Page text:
If you are sending some light to a surface there are two ways to send more energy.
First, send more photons, each with the same energy. This increases the intensity, but keeps the frequency (and thus the energy per photon) fixed.
Second, increase the energy per photon. This requires increasing the frequency.
You could do neither (and thus not increase the energy) or either (you deliver more energy) or even both (that would be like sending more envelops and sending more money in each envelope).
For the photoelectric effect, a single electron needs to get at least a certain amount of energy to escape the metal. So when you tune the frequency down you can still send energy to the metal but not eject electrons out of it.
If the intensity was absolutely huge you might be able to get two photons to interact with the same electron and get it out, but that would be a very small number. And even if the intensity was quite low you could still get each photon to knock an electron out if the energy of each photon was high enough (which requires the frequency be high enough).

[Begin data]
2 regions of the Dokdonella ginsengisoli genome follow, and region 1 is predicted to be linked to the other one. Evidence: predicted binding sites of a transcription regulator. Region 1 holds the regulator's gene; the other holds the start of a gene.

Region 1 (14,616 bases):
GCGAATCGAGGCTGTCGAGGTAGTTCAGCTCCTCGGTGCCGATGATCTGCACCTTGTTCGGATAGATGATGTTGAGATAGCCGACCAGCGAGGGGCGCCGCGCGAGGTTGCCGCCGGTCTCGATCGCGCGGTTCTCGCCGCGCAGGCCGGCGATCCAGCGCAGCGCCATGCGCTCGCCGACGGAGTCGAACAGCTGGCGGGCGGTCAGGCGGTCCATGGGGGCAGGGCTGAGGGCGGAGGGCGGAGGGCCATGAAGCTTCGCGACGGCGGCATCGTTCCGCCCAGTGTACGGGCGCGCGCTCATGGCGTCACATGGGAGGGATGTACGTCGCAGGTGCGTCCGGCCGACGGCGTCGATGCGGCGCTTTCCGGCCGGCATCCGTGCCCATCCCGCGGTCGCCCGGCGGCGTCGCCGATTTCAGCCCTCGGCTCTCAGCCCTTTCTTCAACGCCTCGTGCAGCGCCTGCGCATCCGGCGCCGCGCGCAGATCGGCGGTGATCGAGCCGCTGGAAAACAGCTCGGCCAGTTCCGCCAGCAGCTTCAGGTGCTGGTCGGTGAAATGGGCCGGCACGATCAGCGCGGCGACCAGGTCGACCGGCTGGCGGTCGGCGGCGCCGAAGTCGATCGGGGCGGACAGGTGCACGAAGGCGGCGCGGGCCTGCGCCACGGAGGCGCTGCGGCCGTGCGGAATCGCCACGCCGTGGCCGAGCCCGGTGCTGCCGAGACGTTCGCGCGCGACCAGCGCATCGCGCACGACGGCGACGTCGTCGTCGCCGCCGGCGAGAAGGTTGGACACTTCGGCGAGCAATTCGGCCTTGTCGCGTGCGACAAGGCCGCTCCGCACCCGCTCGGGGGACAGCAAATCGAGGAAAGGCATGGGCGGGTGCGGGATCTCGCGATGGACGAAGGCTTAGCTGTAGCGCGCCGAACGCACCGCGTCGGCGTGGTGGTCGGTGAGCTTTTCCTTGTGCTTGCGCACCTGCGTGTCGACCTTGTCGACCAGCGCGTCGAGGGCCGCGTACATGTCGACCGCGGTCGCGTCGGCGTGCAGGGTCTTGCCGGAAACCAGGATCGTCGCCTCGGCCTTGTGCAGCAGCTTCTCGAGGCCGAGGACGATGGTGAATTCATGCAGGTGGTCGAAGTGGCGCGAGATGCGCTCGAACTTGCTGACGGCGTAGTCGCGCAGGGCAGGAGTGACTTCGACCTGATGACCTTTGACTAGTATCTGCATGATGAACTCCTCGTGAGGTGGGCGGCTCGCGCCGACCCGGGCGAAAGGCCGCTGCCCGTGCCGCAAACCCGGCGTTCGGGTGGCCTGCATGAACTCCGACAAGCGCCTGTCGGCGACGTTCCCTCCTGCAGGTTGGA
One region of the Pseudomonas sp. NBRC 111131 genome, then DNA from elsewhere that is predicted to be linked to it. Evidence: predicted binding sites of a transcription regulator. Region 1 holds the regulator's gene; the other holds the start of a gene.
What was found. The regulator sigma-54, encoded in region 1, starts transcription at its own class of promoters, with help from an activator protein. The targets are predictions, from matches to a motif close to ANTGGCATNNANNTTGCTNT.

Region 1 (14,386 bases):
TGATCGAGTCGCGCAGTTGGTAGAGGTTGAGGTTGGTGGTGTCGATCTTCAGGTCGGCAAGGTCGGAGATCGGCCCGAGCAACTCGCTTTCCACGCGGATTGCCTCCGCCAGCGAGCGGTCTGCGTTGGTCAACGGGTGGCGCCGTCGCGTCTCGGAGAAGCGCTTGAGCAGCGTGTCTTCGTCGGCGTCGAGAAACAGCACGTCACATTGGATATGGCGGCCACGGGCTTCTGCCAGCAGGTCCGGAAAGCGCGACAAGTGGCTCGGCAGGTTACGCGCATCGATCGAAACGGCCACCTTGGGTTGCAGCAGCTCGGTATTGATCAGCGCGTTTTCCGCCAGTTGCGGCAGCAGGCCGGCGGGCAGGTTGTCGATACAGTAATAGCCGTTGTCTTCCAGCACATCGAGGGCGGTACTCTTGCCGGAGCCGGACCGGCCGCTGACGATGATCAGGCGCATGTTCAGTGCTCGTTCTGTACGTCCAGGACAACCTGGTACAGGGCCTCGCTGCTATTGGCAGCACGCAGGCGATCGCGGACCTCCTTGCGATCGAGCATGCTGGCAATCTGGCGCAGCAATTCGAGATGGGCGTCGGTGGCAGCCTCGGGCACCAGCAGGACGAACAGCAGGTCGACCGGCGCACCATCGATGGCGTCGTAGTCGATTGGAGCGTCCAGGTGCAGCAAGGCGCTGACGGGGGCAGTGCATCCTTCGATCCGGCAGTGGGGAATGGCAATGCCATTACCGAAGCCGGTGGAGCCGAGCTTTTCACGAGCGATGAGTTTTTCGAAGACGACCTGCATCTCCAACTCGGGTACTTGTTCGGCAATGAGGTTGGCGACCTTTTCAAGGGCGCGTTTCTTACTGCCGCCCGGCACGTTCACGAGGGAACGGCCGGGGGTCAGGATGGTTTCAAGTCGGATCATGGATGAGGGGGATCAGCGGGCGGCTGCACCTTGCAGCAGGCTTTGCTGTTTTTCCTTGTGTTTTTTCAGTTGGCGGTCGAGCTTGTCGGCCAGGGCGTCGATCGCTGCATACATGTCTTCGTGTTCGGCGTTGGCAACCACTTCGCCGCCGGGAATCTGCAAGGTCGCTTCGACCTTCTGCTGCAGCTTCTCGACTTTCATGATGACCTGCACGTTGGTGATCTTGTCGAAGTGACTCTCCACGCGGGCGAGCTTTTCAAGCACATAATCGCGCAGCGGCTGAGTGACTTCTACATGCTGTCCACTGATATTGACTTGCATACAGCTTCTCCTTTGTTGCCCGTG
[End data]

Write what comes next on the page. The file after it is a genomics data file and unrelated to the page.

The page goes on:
So just think of frequency as telling you the energy per photon, and intensity telling you the total energy being delivered.
For the photoelectric effect, the energy per photon needs to be high enough to eject the electrons and the total intensity will determine the total number of photons, which can scale up the number of electrons emitted (if any are).